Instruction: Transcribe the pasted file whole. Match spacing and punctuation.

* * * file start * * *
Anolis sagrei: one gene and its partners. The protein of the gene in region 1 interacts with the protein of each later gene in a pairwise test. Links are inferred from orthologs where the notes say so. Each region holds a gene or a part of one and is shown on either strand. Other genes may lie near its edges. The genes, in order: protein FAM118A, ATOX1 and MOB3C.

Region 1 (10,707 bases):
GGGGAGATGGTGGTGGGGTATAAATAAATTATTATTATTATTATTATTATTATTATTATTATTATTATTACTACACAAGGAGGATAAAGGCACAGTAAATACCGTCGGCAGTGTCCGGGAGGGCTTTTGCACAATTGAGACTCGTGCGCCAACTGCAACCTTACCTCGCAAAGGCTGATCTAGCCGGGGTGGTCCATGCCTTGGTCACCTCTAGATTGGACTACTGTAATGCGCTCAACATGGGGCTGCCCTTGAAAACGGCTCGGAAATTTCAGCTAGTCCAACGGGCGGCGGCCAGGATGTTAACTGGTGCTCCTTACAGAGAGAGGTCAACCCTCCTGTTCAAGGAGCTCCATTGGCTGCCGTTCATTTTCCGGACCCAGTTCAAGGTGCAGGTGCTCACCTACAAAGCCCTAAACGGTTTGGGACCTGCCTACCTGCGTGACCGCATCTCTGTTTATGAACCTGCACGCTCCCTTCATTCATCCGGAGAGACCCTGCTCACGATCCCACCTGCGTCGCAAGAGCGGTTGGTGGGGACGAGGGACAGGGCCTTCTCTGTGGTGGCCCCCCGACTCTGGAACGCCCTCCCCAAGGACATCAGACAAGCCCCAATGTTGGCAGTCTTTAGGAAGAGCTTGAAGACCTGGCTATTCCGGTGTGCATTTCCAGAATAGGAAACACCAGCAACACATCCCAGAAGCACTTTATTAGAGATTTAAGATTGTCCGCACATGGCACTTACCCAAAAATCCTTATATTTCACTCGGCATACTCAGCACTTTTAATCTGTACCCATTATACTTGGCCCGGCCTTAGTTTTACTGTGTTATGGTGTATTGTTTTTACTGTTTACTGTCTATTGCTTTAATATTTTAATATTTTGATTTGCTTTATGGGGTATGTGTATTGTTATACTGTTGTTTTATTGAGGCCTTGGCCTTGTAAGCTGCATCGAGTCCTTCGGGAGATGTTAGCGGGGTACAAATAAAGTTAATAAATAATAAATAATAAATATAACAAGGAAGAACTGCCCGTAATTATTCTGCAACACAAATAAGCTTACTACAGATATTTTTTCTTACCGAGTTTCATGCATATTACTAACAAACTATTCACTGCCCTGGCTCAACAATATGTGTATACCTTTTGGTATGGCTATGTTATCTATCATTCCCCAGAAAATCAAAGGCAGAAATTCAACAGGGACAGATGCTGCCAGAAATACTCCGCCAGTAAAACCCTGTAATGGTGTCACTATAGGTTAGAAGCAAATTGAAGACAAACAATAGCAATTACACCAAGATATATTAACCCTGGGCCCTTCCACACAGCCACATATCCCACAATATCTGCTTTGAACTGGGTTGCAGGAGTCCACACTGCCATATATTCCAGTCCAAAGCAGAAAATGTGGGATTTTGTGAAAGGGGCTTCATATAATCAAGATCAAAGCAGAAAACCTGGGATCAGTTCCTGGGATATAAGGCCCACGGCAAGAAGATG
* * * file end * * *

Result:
Anolis sagrei: one gene and its partners. The protein of the gene in region 1 interacts with the protein of each later gene in a pairwise test. Links are inferred from orthologs where the notes say so. Each region holds a gene or a part of one and is shown on either strand. Other genes may lie near its edges. The genes, in order: protein FAM118A, ATOX1 and MOB3C.

Region 1 (10,707 bases):
GGGGAGATGGTGGTGGGGTATAAATAAATTATTATTATTATTATTATTATTATTATTATTATTATTATTACTACACAAGGAGGATAAAGGCACAGTAAATACCGTCGGCAGTGTCCGGGAGGGCTTTTGCACAATTGAGACTCGTGCGCCAACTGCAACCTTACCTCGCAAAGGCTGATCTAGCCGGGGTGGTCCATGCCTTGGTCACCTCTAGATTGGACTACTGTAATGCGCTCAACATGGGGCTGCCCTTGAAAACGGCTCGGAAATTTCAGCTAGTCCAACGGGCGGCGGCCAGGATGTTAACTGGTGCTCCTTACAGAGAGAGGTCAACCCTCCTGTTCAAGGAGCTCCATTGGCTGCCGTTCATTTTCCGGACCCAGTTCAAGGTGCAGGTGCTCACCTACAAAGCCCTAAACGGTTTGGGACCTGCCTACCTGCGTGACCGCATCTCTGTTTATGAACCTGCACGCTCCCTTCATTCATCCGGAGAGACCCTGCTCACGATCCCACCTGCGTCGCAAGAGCGGTTGGTGGGGACGAGGGACAGGGCCTTCTCTGTGGTGGCCCCCCGACTCTGGAACGCCCTCCCCAAGGACATCAGACAAGCCCCAATGTTGGCAGTCTTTAGGAAGAGCTTGAAGACCTGGCTATTCCGGTGTGCATTTCCAGAATAGGAAACACCAGCAACACATCCCAGAAGCACTTTATTAGAGATTTAAGATTGTCCGCACATGGCACTTACCCAAAAATCCTTATATTTCACTCGGCATACTCAGCACTTTTAATCTGTACCCATTATACTTGGCCCGGCCTTAGTTTTACTGTGTTATGGTGTATTGTTTTTACTGTTTACTGTCTATTGCTTTAATATTTTAATATTTTGATTTGCTTTATGGGGTATGTGTATTGTTATACTGTTGTTTTATTGAGGCCTTGGCCTTGTAAGCTGCATCGAGTCCTTCGGGAGATGTTAGCGGGGTACAAATAAAGTTAATAAATAATAAATAATAAATATAACAAGGAAGAACTGCCCGTAATTATTCTGCAACACAAATAAGCTTACTACAGATATTTTTTCTTACCGAGTTTCATGCATATTACTAACAAACTATTCACTGCCCTGGCTCAACAATATGTGTATACCTTTTGGTATGGCTATGTTATCTATCATTCCCCAGAAAATCAAAGGCAGAAATTCAACAGGGACAGATGCTGCCAGAAATACTCCGCCAGTAAAACCCTGTAATGGTGTCACTATAGGTTAGAAGCAAATTGAAGACAAACAATAGCAATTACACCAAGATATATTAACCCTGGGCCCTTCCACACAGCCACATATCCCACAATATCTGCTTTGAACTGGGTTGCAGGAGTCCACACTGCCATATATTCCAGTCCAAAGCAGAAAATGTGGGATTTTGTGAAAGGGGCTTCATATAATCAAGATCAAAGCAGAAAACCTGGGATCAGTTCCTGGGATATAAGGCCCACGGCAAGAAGATG